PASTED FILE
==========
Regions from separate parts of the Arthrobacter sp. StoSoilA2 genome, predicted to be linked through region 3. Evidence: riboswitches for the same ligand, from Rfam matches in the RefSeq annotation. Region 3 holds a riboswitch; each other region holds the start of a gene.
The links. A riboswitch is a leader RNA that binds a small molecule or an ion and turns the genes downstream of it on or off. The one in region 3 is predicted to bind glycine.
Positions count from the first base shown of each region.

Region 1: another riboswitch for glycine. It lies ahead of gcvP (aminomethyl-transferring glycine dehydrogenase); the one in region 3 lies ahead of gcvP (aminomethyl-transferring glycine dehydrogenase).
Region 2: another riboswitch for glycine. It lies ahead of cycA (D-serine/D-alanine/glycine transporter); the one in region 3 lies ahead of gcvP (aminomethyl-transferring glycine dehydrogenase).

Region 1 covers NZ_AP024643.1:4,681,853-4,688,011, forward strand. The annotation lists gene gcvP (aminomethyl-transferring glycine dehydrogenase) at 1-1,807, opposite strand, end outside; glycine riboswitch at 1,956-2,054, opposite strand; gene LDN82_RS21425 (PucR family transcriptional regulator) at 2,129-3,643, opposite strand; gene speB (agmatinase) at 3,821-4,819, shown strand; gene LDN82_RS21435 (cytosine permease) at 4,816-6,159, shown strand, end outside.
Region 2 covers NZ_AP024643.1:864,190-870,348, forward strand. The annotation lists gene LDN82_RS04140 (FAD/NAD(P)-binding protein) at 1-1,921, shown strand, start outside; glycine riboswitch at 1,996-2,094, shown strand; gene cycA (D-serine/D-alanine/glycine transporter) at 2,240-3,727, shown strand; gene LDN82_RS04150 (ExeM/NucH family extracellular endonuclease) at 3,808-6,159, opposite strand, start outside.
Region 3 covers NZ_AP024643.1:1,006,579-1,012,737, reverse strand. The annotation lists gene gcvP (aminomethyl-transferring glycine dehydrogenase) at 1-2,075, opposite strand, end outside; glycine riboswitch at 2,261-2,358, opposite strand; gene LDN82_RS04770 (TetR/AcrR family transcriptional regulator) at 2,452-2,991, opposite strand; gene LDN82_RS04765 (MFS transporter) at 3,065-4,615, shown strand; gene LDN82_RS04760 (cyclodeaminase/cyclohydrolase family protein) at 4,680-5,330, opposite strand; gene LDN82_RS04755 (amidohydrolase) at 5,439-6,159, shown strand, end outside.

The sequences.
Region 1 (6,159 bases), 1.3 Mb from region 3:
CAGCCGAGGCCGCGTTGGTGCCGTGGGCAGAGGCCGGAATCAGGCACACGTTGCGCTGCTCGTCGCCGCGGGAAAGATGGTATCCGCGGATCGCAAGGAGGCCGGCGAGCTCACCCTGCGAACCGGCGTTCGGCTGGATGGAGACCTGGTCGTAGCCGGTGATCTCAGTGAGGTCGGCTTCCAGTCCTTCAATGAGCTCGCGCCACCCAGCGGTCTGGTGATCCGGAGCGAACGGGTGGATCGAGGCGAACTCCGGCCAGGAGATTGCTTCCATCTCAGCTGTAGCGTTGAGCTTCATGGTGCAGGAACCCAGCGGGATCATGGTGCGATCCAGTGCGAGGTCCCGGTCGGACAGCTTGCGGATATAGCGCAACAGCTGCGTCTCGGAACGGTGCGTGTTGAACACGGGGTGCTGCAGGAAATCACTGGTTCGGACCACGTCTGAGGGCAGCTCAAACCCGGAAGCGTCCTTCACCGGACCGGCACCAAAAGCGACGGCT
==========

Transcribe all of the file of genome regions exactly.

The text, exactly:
Regions from separate parts of the Arthrobacter sp. StoSoilA2 genome, predicted to be linked through region 3. Evidence: riboswitches for the same ligand, from Rfam matches in the RefSeq annotation. Region 3 holds a riboswitch; each other region holds the start of a gene.
The links. A riboswitch is a leader RNA that binds a small molecule or an ion and turns the genes downstream of it on or off. The one in region 3 is predicted to bind glycine.
Positions count from the first base shown of each region.

Region 1: another riboswitch for glycine. It lies ahead of gcvP (aminomethyl-transferring glycine dehydrogenase); the one in region 3 lies ahead of gcvP (aminomethyl-transferring glycine dehydrogenase).
Region 2: another riboswitch for glycine. It lies ahead of cycA (D-serine/D-alanine/glycine transporter); the one in region 3 lies ahead of gcvP (aminomethyl-transferring glycine dehydrogenase).

Region 1 covers NZ_AP024643.1:4,681,853-4,688,011, forward strand. The annotation lists gene gcvP (aminomethyl-transferring glycine dehydrogenase) at 1-1,807, opposite strand, end outside; glycine riboswitch at 1,956-2,054, opposite strand; gene LDN82_RS21425 (PucR family transcriptional regulator) at 2,129-3,643, opposite strand; gene speB (agmatinase) at 3,821-4,819, shown strand; gene LDN82_RS21435 (cytosine permease) at 4,816-6,159, shown strand, end outside.
Region 2 covers NZ_AP024643.1:864,190-870,348, forward strand. The annotation lists gene LDN82_RS04140 (FAD/NAD(P)-binding protein) at 1-1,921, shown strand, start outside; glycine riboswitch at 1,996-2,094, shown strand; gene cycA (D-serine/D-alanine/glycine transporter) at 2,240-3,727, shown strand; gene LDN82_RS04150 (ExeM/NucH family extracellular endonuclease) at 3,808-6,159, opposite strand, start outside.
Region 3 covers NZ_AP024643.1:1,006,579-1,012,737, reverse strand. The annotation lists gene gcvP (aminomethyl-transferring glycine dehydrogenase) at 1-2,075, opposite strand, end outside; glycine riboswitch at 2,261-2,358, opposite strand; gene LDN82_RS04770 (TetR/AcrR family transcriptional regulator) at 2,452-2,991, opposite strand; gene LDN82_RS04765 (MFS transporter) at 3,065-4,615, shown strand; gene LDN82_RS04760 (cyclodeaminase/cyclohydrolase family protein) at 4,680-5,330, opposite strand; gene LDN82_RS04755 (amidohydrolase) at 5,439-6,159, shown strand, end outside.

The sequences.
Region 1 (6,159 bases), 1.3 Mb from region 3:
CAGCCGAGGCCGCGTTGGTGCCGTGGGCAGAGGCCGGAATCAGGCACACGTTGCGCTGCTCGTCGCCGCGGGAAAGATGGTATCCGCGGATCGCAAGGAGGCCGGCGAGCTCACCCTGCGAACCGGCGTTCGGCTGGATGGAGACCTGGTCGTAGCCGGTGATCTCAGTGAGGTCGGCTTCCAGTCCTTCAATGAGCTCGCGCCACCCAGCGGTCTGGTGATCCGGAGCGAACGGGTGGATCGAGGCGAACTCCGGCCAGGAGATTGCTTCCATCTCAGCTGTAGCGTTGAGCTTCATGGTGCAGGAACCCAGCGGGATCATGGTGCGATCCAGTGCGAGGTCCCGGTCGGACAGCTTGCGGATATAGCGCAACAGCTGCGTCTCGGAACGGTGCGTGTTGAACACGGGGTGCTGCAGGAAATCACTGGTTCGGACCACGTCTGAGGGCAGCTCAAACCCGGAAGCGTCCTTCACCGGACCGGCACCAAAAGCGACGGCT